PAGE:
Written by Katherine M. Trager Friday, 26 November 2010 00:00
This past year has been a whirlwind of activity and exciting events for Forgotten Friends of Long Island (FFLI) Animal Rescue and Rehabilitation. With continued support from its donors, members and volunteers, FFLI has been able to expand its mission of rescuing the most disadvantaged animals from local municipal shelters.
Dogs and cats suffering from illness, injury, disability, abuse or neglect, or who continue to be overlooked and are consequently scheduled for euthanasia, are the animals of greatest concern to FFLI. Through the efforts of FFLI and its supporters, the animals in its care receive necessary medical treatment and therapy as well as the love and dignity that many of them have never before experienced. Through its careful and conscientious adoption screening process, FFLI is dedicated to matching each animal to its ideal “forever home.”
“Our mission reflects the belief that no life should ever be forgotten,” says FFLI President and Co-Founder Loretta Rinaldo. “FFLI believes that no animal should be unloved, nor is unlovable. We do not shy away from taking old, sick or ‘difficult’ dogs and cats into our program.”
FFLI was formed in 2008 as a 501(c)(3) nonprofit organization. All members serve on a strictly volunteer basis so that 100 percent of all donations are used directly to help animals in need. The group began and continues to serve as a dog rescue and rehabilitation organization, and was recently able to broaden its efforts with a cat rescue component. This year, it opened two new cat shelters and adoption centers through the efforts of coordinator Elissa Oppedisano. One center is located at PetSmart in West Babylon and one is within the local Pet Supplies “Plus” store in Westbury.
The Pet Supplies “Plus” center, known as “Kitty Korner,” houses about 16 cats at a time. Many of the cats were pulled from euthanasia lists at other shelters or were found after being abandoned by former owners. The cats have been vaccinated, spayed/neutered and are ready for adoption. While they wait to be adopted, the cats enjoy playing together and cuddling with the volunteers, who clean, feed and socialize them.
“If you’re having a bad day, just coming in to spend time with these guys is enough to turn your day around,” said volunteer Gale Griffiths.
One of the most popular Kitty Korner residents and FFLI success stories is “Tom,” a cat who was scheduled for euthanasia at NYC Animal Care & Control for injuries to his right front leg. FFLI interceded to provide him with medical care and support. Although his leg could not be saved, his life was. He has adapted very well to the change in his mobility.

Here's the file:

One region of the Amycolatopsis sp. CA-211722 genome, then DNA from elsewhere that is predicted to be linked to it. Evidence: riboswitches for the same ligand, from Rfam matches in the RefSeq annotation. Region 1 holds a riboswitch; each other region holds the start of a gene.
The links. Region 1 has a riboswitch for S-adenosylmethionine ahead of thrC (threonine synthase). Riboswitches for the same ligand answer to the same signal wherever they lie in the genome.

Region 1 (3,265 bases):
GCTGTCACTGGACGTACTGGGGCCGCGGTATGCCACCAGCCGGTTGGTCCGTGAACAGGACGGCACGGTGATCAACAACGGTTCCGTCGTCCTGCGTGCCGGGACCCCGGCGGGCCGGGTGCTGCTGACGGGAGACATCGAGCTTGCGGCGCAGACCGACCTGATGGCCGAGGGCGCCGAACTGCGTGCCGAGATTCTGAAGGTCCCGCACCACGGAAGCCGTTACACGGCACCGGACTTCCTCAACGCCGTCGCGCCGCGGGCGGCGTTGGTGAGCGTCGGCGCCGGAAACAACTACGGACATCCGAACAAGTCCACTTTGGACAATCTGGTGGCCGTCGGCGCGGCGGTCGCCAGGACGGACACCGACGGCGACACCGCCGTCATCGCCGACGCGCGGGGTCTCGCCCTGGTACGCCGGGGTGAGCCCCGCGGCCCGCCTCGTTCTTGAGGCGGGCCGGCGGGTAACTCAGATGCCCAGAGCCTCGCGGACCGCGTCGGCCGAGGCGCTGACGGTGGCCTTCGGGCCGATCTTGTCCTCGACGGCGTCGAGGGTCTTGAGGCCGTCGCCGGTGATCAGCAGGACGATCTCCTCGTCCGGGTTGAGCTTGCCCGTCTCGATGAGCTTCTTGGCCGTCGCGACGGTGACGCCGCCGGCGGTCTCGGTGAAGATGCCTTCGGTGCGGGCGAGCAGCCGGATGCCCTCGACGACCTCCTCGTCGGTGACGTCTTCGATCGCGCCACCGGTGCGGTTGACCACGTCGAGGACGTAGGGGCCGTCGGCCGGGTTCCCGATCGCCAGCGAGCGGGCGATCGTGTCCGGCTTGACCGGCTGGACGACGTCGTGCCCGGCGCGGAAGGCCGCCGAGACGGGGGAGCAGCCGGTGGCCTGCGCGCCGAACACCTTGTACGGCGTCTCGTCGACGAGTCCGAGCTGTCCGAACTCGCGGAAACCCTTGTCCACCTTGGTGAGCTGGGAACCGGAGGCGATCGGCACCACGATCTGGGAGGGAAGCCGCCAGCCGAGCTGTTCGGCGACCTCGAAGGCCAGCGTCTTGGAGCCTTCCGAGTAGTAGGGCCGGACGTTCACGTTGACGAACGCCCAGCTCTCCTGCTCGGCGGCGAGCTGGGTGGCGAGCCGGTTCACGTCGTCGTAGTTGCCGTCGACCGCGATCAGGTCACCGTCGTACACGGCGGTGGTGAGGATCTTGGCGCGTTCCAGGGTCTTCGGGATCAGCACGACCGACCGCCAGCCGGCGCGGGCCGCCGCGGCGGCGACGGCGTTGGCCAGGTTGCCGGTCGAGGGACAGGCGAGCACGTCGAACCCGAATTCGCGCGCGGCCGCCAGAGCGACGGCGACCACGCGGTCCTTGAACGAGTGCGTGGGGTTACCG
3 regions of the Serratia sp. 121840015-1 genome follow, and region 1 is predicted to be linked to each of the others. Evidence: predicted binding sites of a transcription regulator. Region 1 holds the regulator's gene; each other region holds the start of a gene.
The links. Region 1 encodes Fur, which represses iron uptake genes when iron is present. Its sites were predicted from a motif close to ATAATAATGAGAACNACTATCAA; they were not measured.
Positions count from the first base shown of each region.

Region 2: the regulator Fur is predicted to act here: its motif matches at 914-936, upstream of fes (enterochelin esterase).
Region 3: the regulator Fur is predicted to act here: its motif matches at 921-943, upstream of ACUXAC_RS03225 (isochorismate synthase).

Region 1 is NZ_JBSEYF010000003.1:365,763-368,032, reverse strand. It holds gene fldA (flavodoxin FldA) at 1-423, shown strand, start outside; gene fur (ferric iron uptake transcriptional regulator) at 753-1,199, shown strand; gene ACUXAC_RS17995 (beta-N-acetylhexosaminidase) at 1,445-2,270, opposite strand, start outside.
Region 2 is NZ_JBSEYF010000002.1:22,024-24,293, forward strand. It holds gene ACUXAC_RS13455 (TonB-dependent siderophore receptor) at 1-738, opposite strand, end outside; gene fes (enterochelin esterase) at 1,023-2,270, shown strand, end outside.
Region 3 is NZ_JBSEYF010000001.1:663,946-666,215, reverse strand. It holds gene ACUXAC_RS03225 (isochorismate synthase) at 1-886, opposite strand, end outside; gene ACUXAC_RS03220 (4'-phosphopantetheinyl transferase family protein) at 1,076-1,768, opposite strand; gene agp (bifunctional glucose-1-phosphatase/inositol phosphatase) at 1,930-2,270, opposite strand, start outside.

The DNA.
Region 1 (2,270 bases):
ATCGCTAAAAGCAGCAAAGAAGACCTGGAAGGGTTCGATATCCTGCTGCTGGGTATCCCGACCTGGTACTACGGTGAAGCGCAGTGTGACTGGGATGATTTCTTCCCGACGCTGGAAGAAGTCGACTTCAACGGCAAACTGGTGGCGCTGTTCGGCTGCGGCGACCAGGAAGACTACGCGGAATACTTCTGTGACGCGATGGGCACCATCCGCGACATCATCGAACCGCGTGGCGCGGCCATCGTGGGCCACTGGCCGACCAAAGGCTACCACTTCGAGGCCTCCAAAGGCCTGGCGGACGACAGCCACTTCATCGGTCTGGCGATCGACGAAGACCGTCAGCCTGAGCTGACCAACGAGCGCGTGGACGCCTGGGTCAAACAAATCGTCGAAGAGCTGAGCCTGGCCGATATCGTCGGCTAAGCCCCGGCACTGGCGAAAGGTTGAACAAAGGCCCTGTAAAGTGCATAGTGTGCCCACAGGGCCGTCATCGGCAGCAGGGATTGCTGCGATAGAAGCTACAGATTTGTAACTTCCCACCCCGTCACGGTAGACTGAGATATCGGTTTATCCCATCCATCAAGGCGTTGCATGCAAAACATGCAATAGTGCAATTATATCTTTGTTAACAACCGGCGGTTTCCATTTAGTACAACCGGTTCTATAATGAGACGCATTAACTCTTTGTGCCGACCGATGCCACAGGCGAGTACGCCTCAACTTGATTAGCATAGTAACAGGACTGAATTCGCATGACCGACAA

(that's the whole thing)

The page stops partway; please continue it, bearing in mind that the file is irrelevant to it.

“Tom does not consider himself as being limited or impaired, and neither do we,” said Rinaldo.
Tom’s unique personality and antics are an endless source of amusement for both volunteers and visitors to Kitty Korner and have earned him the designation of “the best cat ever.” He has been a “spokescat” for several fundraisers and is currently available for adoption to a loving home.
FFLI’s successes in 2010 were celebrated on Nov. 13 with FFLI’s annual holiday party and fundraiser at VFW Post 3211 in Hicksville. About 200 people joined together at the standing-room-only event. Organization members, volunteers, supporters and members of the community enjoyed a free and delicious Italian dinner and dessert. Attendees also had many opportunities for fun and excitement while simultaneously helping FFLI. Donations of jewelry, electronics, holiday gift baskets and home-baked goods were sold through a huge raffle, silent auction and bake sale. Raffle winners excitedly clutched their tickets as they rushed to claim prizes.
“I love going to these events because it’s a great way to have fun and, at the same time, meet other people who also care about helping animals,” said Lynn Tiscione, a Kitty Korner volunteer and an organizer of the event.
The event also took on an emotional and reflective element when a video presentation was shown of the work done by FFLI. Before-and-after photos were shown of abused and injured animals that would have been euthanized before ever having a chance at knowing love and care. Because of FFLI, the animals were rescued and nursed back to health, with many adopted into devoted families.
Many audience members wept openly together. Tears of indignation at the animals’ prior suffering turned to tears of joy at their beautiful transformations into healthy, happy dogs and cats.
“Everyone in this room is an angel,” Rinaldo told a packed audience. “Whether you contribute monetary donations to cover veterinary bills, open your home to foster animals, volunteer your time to care for our shelter dogs and cats, donate items for our raffles and garage sales or simply spread the word about our mission, you make it possible for us to give these animals the life and love that they deserve.”
This holiday season, FFLI encourages community members thinking about adopting a pet to remember shelter animals in need of homes rather than using the services of breeders or stores that sell dogs and cats for a profit. FFLI is also in extreme need of foster homes for dogs and cats that are waiting to be adopted. All foster care expenses are covered by FFLI.
FFLI also strongly encourages pet owners to spay and neuter their pets to help stop the cycle of homeless animals.
For more information on donating, fostering, volunteering or adoptions, please visit www.forgottenfriendsoflongisland.org.